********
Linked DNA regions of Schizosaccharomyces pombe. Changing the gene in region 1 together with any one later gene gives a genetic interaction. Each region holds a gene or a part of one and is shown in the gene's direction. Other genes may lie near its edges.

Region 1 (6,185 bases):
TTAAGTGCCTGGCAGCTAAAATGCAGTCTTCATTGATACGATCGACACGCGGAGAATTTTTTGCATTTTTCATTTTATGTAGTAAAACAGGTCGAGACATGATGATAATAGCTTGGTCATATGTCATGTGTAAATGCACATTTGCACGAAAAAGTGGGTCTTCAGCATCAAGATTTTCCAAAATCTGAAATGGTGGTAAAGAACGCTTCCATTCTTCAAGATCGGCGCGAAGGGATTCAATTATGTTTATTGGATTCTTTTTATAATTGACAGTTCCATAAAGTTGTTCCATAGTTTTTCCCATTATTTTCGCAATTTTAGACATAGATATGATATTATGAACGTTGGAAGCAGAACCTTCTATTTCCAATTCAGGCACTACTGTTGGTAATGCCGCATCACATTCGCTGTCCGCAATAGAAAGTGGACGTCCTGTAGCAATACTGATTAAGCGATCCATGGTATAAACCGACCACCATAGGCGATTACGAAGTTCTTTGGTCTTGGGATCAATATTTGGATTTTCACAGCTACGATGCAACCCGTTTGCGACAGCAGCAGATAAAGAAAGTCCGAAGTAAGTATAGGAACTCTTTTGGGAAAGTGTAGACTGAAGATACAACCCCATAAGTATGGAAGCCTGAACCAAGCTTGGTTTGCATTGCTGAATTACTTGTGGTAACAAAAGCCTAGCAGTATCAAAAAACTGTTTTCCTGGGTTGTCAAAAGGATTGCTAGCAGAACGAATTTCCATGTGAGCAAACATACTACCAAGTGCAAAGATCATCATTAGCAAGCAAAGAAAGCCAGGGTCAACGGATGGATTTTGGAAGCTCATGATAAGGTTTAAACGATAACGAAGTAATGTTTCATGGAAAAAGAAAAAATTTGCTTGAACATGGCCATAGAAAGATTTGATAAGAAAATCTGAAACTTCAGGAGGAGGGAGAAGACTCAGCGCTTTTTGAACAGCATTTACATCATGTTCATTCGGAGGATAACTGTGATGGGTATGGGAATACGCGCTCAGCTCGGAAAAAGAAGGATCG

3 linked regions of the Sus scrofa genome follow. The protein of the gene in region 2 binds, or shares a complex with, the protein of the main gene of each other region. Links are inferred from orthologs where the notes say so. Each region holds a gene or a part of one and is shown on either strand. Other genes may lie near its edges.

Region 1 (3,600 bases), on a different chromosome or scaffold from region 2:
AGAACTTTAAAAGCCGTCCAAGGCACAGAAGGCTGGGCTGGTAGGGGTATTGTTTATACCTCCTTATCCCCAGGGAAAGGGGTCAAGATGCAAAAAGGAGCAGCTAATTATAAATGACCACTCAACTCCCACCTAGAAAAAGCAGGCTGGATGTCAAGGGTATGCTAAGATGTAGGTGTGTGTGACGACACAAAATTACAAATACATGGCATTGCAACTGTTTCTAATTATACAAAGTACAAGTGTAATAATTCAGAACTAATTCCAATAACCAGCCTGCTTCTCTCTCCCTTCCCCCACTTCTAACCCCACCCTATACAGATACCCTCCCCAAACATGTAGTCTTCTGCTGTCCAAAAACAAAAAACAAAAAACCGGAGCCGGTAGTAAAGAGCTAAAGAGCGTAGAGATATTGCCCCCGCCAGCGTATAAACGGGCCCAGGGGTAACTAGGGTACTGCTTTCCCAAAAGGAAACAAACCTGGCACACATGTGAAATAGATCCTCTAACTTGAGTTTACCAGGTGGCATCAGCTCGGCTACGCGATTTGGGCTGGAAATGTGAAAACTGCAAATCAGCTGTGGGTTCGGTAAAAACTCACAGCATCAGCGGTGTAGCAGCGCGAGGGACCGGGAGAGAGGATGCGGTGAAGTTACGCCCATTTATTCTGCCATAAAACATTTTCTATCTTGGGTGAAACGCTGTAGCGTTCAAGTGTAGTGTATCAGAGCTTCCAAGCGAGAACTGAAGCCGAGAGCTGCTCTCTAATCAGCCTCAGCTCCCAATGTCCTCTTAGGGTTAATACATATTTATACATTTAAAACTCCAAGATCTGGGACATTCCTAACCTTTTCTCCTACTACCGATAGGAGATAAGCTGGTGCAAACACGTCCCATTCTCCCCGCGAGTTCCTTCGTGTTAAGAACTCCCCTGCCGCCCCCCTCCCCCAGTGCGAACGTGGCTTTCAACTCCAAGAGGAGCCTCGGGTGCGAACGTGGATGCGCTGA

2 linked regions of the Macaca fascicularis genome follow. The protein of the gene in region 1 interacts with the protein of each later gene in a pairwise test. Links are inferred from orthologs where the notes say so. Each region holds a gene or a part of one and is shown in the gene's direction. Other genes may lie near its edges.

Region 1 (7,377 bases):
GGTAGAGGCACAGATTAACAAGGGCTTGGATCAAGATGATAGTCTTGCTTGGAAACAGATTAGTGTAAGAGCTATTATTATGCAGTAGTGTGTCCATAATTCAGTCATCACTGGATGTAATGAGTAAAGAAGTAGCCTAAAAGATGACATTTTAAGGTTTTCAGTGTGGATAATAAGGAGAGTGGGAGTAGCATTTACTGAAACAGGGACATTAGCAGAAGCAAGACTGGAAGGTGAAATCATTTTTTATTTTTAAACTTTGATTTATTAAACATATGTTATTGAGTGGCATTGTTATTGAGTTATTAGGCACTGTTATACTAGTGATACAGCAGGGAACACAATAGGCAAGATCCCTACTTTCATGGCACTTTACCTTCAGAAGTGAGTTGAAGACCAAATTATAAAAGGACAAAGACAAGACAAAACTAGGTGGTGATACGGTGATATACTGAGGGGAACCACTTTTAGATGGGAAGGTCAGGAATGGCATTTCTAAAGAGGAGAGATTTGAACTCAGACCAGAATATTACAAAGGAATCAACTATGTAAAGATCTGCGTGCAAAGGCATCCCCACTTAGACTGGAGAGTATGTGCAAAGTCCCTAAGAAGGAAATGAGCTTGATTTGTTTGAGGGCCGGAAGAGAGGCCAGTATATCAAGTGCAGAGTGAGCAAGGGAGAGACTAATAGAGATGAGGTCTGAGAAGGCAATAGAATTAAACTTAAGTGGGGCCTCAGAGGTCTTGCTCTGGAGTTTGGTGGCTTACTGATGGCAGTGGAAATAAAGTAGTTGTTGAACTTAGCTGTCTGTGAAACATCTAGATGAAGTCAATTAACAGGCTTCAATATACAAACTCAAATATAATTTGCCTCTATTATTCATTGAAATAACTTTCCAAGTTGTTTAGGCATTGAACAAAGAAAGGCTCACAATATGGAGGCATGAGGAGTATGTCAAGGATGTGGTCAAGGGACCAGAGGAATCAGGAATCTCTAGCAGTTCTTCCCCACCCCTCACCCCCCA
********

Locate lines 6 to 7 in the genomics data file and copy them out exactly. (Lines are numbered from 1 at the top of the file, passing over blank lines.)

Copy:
AGAACTTTAAAAGCCGTCCAAGGCACAGAAGGCTGGGCTGGTAGGGGTATTGTTTATACCTCCTTATCCCCAGGGAAAGGGGTCAAGATGCAAAAAGGAGCAGCTAATTATAAATGACCACTCAACTCCCACCTAGAAAAAGCAGGCTGGATGTCAAGGGTATGCTAAGATGTAGGTGTGTGTGACGACACAAAATTACAAATACATGGCATTGCAACTGTTTCTAATTATACAAAGTACAAGTGTAATAATTCAGAACTAATTCCAATAACCAGCCTGCTTCTCTCTCCCTTCCCCCACTTCTAACCCCACCCTATACAGATACCCTCCCCAAACATGTAGTCTTCTGCTGTCCAAAAACAAAAAACAAAAAACCGGAGCCGGTAGTAAAGAGCTAAAGAGCGTAGAGATATTGCCCCCGCCAGCGTATAAACGGGCCCAGGGGTAACTAGGGTACTGCTTTCCCAAAAGGAAACAAACCTGGCACACATGTGAAATAGATCCTCTAACTTGAGTTTACCAGGTGGCATCAGCTCGGCTACGCGATTTGGGCTGGAAATGTGAAAACTGCAAATCAGCTGTGGGTTCGGTAAAAACTCACAGCATCAGCGGTGTAGCAGCGCGAGGGACCGGGAGAGAGGATGCGGTGAAGTTACGCCCATTTATTCTGCCATAAAACATTTTCTATCTTGGGTGAAACGCTGTAGCGTTCAAGTGTAGTGTATCAGAGCTTCCAAGCGAGAACTGAAGCCGAGAGCTGCTCTCTAATCAGCCTCAGCTCCCAATGTCCTCTTAGGGTTAATACATATTTATACATTTAAAACTCCAAGATCTGGGACATTCCTAACCTTTTCTCCTACTACCGATAGGAGATAAGCTGGTGCAAACACGTCCCATTCTCCCCGCGAGTTCCTTCGTGTTAAGAACTCCCCTGCCGCCCCCCTCCCCCAGTGCGAACGTGGCTTTCAACTCCAAGAGGAGCCTCGGGTGCGAACGTGGATGCGCTGA

2 linked regions of the Macaca fascicularis genome follow. The protein of the gene in region 1 interacts with the protein of each later gene in a pairwise test. Links are inferred from orthologs where the notes say so. Each region holds a gene or a part of one and is shown in the gene's direction. Other genes may lie near its edges.